Yemen’s embattled president fled his home in the city of Aden on Wednesday as Shiite rebels neared his last refuge, officials told the Associated Press, as authorities said rebels had arrested the country's defense minister. Wednesday, witnesses told the AP that they saw a convoy of presidential vehicles leaving President Abed Rabbo Mansour Hadi’s palace — but chief of national security denied to Reuters that the president had fled, saying they were both in the palace just then. Reports of Hadi’s flight came just hours after the rebels’ own TV station reported that they had seized an air base where the U.S. and Europe had advised Yemen as it battled al-Qaida militants — just 35 miles away from Aden, the port city where Hadi had temporarily shifted the country’s capital.
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San Jose police
San Jose’s police chief held a somber news conference Wednesday morning, hours after a veteran police officer was killed by a drunk, suicidal man during a welfare call – the first officer death in the city in 14 years. “It’s unfortunate for any of our officers to lose their life,” Police Chief Larry Esquivel said during a news conference. “It’s something we are aware of, and that we need to address.” Officer Michael Johnson was killed while responding to a call about a man who seemed to want to harm himself or others, police said. As Johnson and other officers approached the building, they were fired upon with a high-powered rifle from the balcony, police said. Johnson died at the scene. The suspect in the shooting was found dead from a gunshot wound.
A controversial bill heading to the desk of the Arizona governor would prevent the release of the names of any police officers involved in deadly shootings for two months after the shootings. The state's legislature signed off on the bill Tuesday, after the state House last week dropped the waiting period from 90 to 60 days. The bill would prevent the release of identifying information about officers "involved in a use of deadly physical force incident that results in death or serious physical injury" for 60 days, though it would allow the officers' disciplinary histories to be released. Supporters say the bill would protect officers from threats and harassments, but critics call it an attack on government transparency.
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A New Jersey school district is hoping to resume standardized testing after delays because its computer network was shut down in an online attack.
Officials say the computers in the Swedesboro-Woolwich district in southern New Jersey were held hostage for days by someone who was seeking 500 bitcoins, or about $125,000 in digital currency.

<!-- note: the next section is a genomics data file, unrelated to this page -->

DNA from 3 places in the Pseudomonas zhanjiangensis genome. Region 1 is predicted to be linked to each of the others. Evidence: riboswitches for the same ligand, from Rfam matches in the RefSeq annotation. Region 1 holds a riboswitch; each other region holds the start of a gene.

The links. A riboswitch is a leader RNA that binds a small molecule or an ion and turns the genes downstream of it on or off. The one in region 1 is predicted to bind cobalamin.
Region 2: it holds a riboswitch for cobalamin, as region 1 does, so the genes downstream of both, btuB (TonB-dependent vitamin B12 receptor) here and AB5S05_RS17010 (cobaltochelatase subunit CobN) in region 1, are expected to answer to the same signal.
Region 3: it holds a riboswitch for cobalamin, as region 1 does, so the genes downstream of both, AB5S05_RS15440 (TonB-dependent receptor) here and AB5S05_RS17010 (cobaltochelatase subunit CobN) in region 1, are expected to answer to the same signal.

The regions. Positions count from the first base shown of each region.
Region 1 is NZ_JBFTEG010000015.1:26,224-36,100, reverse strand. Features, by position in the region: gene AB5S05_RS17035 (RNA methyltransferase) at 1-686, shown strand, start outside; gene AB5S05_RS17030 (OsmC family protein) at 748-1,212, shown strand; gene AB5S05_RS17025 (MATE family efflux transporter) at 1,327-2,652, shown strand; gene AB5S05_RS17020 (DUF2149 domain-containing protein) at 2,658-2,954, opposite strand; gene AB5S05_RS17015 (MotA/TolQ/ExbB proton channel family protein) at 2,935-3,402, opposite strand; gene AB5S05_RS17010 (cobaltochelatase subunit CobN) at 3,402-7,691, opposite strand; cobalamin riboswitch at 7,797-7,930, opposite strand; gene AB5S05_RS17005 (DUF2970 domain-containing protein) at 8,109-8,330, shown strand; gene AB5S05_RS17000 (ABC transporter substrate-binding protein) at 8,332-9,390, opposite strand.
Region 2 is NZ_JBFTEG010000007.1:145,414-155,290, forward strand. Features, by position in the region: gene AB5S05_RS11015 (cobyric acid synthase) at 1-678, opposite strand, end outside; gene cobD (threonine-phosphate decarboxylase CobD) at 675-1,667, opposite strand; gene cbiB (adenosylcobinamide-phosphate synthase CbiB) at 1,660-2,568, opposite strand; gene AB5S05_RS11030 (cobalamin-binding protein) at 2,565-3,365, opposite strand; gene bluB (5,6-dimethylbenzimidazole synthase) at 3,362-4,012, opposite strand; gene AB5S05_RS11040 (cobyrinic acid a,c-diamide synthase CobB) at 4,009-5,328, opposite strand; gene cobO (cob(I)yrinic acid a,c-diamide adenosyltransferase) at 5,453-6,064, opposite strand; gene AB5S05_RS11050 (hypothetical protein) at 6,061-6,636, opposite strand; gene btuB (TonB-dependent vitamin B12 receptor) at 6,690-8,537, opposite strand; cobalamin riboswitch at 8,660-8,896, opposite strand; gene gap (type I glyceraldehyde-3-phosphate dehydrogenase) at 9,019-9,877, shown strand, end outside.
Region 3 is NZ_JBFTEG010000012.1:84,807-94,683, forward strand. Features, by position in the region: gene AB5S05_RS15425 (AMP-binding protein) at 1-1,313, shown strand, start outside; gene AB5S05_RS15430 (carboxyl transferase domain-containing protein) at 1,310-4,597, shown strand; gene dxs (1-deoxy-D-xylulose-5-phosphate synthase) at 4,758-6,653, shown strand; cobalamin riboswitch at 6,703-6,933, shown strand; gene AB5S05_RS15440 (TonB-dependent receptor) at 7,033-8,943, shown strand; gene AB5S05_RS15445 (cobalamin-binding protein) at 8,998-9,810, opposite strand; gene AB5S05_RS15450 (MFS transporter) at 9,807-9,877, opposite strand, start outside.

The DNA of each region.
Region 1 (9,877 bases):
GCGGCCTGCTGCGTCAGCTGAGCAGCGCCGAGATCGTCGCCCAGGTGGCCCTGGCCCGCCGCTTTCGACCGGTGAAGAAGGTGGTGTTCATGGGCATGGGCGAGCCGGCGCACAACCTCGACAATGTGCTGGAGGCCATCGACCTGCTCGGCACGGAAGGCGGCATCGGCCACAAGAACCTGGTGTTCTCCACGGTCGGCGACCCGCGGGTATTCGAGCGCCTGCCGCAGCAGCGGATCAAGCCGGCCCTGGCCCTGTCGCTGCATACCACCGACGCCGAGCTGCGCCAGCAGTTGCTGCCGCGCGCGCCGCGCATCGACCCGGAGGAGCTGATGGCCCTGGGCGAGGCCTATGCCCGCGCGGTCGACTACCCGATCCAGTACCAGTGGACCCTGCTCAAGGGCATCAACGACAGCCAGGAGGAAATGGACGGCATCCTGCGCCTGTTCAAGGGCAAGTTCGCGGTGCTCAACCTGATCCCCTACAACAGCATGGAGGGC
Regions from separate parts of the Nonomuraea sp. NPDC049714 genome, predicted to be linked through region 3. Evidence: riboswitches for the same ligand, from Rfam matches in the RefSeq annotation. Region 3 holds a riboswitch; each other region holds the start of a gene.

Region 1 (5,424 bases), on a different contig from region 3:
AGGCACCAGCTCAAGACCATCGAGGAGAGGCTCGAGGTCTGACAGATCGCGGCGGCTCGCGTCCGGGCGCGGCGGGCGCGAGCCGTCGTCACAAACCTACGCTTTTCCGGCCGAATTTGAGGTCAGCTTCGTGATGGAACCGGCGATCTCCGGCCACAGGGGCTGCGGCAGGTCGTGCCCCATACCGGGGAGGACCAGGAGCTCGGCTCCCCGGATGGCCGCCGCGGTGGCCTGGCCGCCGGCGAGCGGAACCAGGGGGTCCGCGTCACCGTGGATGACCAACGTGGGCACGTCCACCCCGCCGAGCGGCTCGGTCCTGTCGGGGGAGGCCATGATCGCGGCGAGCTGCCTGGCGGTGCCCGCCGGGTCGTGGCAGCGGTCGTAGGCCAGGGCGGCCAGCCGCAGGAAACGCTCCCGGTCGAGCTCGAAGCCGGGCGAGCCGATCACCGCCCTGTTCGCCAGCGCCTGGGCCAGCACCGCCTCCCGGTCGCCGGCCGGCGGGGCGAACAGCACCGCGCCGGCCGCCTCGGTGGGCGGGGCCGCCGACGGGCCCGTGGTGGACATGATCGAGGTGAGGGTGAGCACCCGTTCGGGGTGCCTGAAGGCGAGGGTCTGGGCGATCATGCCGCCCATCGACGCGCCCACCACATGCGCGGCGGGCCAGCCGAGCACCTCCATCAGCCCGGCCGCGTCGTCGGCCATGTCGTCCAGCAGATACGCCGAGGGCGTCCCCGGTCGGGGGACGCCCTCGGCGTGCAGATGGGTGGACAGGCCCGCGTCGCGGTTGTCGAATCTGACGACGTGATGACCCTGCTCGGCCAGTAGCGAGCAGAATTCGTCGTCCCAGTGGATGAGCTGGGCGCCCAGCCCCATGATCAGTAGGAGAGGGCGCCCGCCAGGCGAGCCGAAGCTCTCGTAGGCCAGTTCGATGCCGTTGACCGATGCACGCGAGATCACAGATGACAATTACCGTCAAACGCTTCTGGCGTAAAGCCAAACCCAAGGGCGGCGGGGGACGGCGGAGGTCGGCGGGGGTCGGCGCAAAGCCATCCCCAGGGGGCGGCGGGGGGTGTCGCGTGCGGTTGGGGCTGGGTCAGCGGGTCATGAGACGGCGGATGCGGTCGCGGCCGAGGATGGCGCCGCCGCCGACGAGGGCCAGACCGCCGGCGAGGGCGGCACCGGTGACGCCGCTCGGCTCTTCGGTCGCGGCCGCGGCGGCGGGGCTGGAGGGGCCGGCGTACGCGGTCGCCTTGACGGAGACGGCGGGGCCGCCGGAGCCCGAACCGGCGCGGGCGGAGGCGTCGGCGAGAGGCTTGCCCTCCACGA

San Diego Zoo
A brand-new baby hippopotamus was born at the San Diego Zoo, officials announced Tuesday.
The hippo was born around 6:30 a.m. Monday and is doing well, Jenny Mehlow of San Diego Zoo Global said. Keepers have been observing the newborn and its mother, Funani, and the calf has already nursed several times, Mehlow said.
For now, the calf will be staying very close to its mother since baby hippos typically nurse for about eight months.
Getty Images/National Geographic Creative
A Dartmouth College fraternity that had already been suspended is now facing stiffer punishment, after being accused of branding new members. The Alpha Delta fraternity, which partly inspired the 1978 movie "Animal House," has a history of disciplinary violations including hazing. Now the fraternity is accused of branding members. "Because of the serious nature of the charges, and the evidence gathered to date, Dartmouth is strengthening and extending the terms of AD's current suspension pending the outcome of the disciplinary process," the college said in a statement.
French and German leaders are visiting the site of the Germanwings plane crash in the French Alps, as investigators hope to glean clues from the voice recorder in the plane's damaged black box. French President Francois Hollande and German Chancellor Angela Merkel were arriving in the area Wednesday to meet with search and recovery crews. Attention has turned, meanwhile, to the black box recovered from the plane — it's damaged but could help investigators determine what caused Flight 4u9525 to descend for eight minutes before crashing, likely killing all 150 people aboard, an official said. "The scene is not like a normal crash," a rescue helicopter co-ordinator said. "We normally find big pieces; there are lots of little pieces. There are no wings; no cockpit. Nothing." Meanwhile, Germanwings said there were "occasional flight disruptions"